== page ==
7 Tips for Helping Your Student Master Short Vowel Sounds
Those Tricky Short I and Short E Sounds!
1. Divide and Conquer: Try not to teach these two phonemes back to back. In fact, it is often best to separate the introduction of short vowel sounds that weren’t previously mastered by several review lessons or lessons covering other concepts. By separating the introduction of these easily confusable sounds, students are able to gain proficiency with one before muddying the waters with a 2nd sound.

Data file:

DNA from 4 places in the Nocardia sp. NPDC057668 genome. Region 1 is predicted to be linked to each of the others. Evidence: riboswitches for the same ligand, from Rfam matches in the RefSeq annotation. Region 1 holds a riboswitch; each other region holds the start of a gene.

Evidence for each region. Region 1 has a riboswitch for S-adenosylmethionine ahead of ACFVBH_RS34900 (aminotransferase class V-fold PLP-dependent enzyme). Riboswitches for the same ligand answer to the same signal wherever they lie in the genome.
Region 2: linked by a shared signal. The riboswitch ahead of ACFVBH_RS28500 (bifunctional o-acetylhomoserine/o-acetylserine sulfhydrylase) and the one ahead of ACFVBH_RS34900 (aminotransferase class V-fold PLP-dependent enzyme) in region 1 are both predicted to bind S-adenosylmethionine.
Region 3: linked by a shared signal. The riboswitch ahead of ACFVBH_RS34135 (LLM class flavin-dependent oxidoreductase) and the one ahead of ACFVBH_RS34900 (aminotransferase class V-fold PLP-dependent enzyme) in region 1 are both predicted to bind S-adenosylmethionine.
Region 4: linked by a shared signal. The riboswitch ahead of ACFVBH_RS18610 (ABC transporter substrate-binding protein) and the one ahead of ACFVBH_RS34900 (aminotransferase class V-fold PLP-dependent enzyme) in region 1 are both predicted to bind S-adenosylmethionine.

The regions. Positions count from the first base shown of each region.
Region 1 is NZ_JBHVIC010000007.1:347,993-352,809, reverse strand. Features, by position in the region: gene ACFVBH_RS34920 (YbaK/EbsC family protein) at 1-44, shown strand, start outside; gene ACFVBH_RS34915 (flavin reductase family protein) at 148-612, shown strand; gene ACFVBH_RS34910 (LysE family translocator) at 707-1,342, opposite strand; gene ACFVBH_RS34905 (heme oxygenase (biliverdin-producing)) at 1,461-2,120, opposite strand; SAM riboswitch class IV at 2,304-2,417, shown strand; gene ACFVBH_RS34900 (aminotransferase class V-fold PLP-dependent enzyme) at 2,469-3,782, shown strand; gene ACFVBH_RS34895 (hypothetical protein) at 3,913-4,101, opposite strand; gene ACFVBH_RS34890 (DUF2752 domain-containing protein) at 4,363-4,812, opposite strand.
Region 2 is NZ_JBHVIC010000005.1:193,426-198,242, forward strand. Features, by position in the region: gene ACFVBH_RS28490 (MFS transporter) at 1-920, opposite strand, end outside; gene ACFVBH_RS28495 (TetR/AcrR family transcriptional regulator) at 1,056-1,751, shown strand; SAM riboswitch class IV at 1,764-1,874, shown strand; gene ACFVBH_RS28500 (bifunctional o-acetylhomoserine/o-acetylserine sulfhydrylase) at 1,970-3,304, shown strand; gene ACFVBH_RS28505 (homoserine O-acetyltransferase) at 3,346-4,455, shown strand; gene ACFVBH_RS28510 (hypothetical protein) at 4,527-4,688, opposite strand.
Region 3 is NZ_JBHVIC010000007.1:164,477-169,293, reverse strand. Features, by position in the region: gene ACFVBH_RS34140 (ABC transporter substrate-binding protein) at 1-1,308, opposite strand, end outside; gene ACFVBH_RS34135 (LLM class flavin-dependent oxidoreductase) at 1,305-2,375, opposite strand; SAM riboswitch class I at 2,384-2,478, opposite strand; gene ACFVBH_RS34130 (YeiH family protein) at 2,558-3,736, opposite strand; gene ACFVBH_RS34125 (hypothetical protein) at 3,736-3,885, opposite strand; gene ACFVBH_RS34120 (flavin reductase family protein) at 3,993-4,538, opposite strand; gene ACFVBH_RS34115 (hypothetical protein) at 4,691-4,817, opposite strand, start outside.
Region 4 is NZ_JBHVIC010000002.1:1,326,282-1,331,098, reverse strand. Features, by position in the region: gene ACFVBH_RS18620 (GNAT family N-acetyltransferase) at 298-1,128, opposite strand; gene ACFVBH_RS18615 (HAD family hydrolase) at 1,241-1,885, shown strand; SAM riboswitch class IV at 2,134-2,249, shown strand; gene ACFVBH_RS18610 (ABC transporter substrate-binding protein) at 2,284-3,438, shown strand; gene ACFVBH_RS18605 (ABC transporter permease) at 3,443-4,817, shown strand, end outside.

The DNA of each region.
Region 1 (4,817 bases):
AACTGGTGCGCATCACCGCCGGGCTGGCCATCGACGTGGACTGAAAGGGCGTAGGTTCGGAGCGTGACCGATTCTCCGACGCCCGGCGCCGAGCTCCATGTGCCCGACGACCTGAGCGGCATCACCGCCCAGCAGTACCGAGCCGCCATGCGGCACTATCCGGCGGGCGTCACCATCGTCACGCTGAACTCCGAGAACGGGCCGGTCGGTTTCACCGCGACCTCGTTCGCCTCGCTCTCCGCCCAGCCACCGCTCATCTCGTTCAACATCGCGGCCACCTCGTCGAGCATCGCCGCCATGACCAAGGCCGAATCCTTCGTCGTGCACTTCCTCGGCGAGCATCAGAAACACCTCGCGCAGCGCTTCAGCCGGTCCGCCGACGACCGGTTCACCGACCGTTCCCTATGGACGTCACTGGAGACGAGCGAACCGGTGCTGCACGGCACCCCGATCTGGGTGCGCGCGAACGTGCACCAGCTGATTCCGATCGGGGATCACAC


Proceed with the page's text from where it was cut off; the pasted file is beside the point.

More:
4. Pronunciation Matters: It is very important to make sure that the teacher, volunteers and any helpers are pronouncing the vowel sounds correctly. In addition to making sure the child can hear the difference, make sure the child is also saying the sounds correctly. This will prove very important when the time comes for spelling words with short vowel I and e. When initially learning short vowel sounds, avoid words ending in n and m as they can somewhat distort the short vowel sound. Later in the learning sequence, begin to include words ending in n and m as well. Articulate the word very clearly for writing. It is important to be aware of how your regional accent or the accent of your student may have an impact on pronunciation and make distinguishing between these two sounds more difficult.
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